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RED (2010) – It may be about geezers but that don’t mean Willis has got to go for Helen Mirren. Mary-Louise Parker’s bones will be made available for him to potentially jump. This is Hollywood we’re talking about… But anyway, true or false: get enough real stars together and you’ve got a good movie. Probably false, or flip a coin, but in this case, true… And MLP is 46 or 47, so in Hollywood years, they did the right thing here with her and Willis, especially since Mirren gets to end up with Brian Cox. And hello to Ernest Borgnine, 94 and still getting it done. And Dreyfuss, the John McEnroe of Hollywood.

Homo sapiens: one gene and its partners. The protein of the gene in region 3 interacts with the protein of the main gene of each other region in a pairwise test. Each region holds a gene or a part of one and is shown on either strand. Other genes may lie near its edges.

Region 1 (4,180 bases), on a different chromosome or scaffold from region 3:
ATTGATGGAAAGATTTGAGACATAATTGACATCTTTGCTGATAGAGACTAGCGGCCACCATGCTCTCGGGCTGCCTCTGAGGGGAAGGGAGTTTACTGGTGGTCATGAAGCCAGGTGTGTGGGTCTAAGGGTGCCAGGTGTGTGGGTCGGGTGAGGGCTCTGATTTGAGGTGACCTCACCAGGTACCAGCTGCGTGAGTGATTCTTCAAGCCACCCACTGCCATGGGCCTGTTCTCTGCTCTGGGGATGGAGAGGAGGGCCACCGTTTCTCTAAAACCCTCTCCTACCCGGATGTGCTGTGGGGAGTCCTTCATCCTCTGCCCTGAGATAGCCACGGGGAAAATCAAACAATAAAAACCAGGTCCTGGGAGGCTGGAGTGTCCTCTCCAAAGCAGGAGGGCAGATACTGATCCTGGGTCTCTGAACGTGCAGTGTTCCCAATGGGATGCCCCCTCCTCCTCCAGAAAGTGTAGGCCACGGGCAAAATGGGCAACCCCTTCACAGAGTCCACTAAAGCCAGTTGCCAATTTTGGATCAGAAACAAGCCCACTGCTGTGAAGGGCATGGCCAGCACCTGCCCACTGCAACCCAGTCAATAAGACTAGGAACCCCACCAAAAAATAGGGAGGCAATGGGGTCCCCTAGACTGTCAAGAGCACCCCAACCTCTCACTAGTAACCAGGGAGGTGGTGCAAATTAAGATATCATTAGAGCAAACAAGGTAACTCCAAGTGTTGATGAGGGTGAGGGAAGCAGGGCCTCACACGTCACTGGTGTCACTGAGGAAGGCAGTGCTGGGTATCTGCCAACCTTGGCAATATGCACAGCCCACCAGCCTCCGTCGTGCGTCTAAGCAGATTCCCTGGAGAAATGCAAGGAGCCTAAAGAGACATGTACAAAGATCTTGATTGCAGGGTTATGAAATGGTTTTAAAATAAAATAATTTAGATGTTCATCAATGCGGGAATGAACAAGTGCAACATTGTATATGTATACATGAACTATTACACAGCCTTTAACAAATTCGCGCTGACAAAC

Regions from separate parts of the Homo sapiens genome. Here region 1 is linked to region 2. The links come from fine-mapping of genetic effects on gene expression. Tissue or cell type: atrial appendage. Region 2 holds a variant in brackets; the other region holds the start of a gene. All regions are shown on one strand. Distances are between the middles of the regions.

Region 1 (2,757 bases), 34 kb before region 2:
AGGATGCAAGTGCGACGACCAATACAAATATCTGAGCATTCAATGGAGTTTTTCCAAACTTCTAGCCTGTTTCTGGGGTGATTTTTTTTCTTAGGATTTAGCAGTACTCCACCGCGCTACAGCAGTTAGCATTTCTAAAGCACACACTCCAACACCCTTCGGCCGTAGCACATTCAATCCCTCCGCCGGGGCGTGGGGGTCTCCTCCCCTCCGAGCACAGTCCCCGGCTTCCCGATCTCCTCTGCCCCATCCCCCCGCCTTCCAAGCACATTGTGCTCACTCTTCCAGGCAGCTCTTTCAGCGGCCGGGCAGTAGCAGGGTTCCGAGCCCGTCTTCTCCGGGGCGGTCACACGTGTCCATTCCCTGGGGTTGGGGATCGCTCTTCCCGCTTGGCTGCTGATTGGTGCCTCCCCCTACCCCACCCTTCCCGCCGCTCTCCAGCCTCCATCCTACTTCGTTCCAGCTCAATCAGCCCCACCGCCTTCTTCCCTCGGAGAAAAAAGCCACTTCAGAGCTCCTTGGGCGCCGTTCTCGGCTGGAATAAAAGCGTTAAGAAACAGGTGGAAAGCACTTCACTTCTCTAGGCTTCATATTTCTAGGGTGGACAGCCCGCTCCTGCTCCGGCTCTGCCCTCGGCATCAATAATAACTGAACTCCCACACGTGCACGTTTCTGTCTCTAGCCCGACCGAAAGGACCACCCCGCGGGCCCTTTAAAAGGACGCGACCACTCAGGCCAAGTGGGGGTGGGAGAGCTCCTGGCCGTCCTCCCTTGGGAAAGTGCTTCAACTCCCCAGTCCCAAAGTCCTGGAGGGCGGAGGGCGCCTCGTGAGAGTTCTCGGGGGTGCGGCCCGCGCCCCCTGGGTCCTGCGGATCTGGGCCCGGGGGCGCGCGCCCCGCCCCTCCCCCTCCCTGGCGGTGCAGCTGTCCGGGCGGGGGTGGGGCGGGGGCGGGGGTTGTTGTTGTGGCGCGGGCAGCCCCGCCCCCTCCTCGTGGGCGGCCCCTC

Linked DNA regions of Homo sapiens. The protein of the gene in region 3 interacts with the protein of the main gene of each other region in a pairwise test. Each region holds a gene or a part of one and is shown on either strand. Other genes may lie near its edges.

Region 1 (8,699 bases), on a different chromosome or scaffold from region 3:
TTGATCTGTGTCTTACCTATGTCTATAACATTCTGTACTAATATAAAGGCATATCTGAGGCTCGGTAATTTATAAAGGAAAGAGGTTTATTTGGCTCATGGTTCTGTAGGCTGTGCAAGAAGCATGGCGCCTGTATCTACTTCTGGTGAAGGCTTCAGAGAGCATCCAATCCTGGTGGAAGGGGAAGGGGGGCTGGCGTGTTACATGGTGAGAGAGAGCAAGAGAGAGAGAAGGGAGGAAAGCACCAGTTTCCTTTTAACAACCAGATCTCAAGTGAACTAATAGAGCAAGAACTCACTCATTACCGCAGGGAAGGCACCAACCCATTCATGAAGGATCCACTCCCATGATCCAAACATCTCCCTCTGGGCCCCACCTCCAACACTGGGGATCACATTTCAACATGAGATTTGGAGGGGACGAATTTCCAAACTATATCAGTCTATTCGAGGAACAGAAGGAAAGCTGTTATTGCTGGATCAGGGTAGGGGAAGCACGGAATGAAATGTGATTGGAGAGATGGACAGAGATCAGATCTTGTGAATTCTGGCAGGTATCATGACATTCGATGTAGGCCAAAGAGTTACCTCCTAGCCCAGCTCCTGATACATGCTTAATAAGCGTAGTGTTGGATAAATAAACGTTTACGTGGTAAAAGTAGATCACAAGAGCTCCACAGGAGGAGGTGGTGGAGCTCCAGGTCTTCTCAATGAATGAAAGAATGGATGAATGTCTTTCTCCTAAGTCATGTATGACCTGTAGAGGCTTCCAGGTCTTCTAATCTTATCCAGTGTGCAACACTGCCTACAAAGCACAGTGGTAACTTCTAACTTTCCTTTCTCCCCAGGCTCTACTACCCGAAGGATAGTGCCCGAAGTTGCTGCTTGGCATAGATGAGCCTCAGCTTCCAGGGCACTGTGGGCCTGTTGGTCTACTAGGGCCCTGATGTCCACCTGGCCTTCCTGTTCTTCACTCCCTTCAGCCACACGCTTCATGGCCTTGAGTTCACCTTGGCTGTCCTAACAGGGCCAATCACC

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The Karate Kid (2010) – I liked the final match, wherein Jaden Smith, twelve years old but pre-growth spurt, plays a tiny JCVD playing Frank Dux in Bloodsport (1988), while his mom watches from the stands as his leg gets mangled to a pulp but he keeps on goin’, her only response being to do some serious wincing. That’s good parental restraint!

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In Treatment (disk 1) – I love it. Or am I just needy? Transference, as Gabriel Byrne gets angry and his brogue slips out? Must discuss this with my therapist during my next visit.

One Response

  1. Spartacus: Blood and Sand (2010) was a lot of fun. Despite the fact that Andy Whitfield was not in the second season – I was surprised to enjoy “Gods of the Arena” just as much!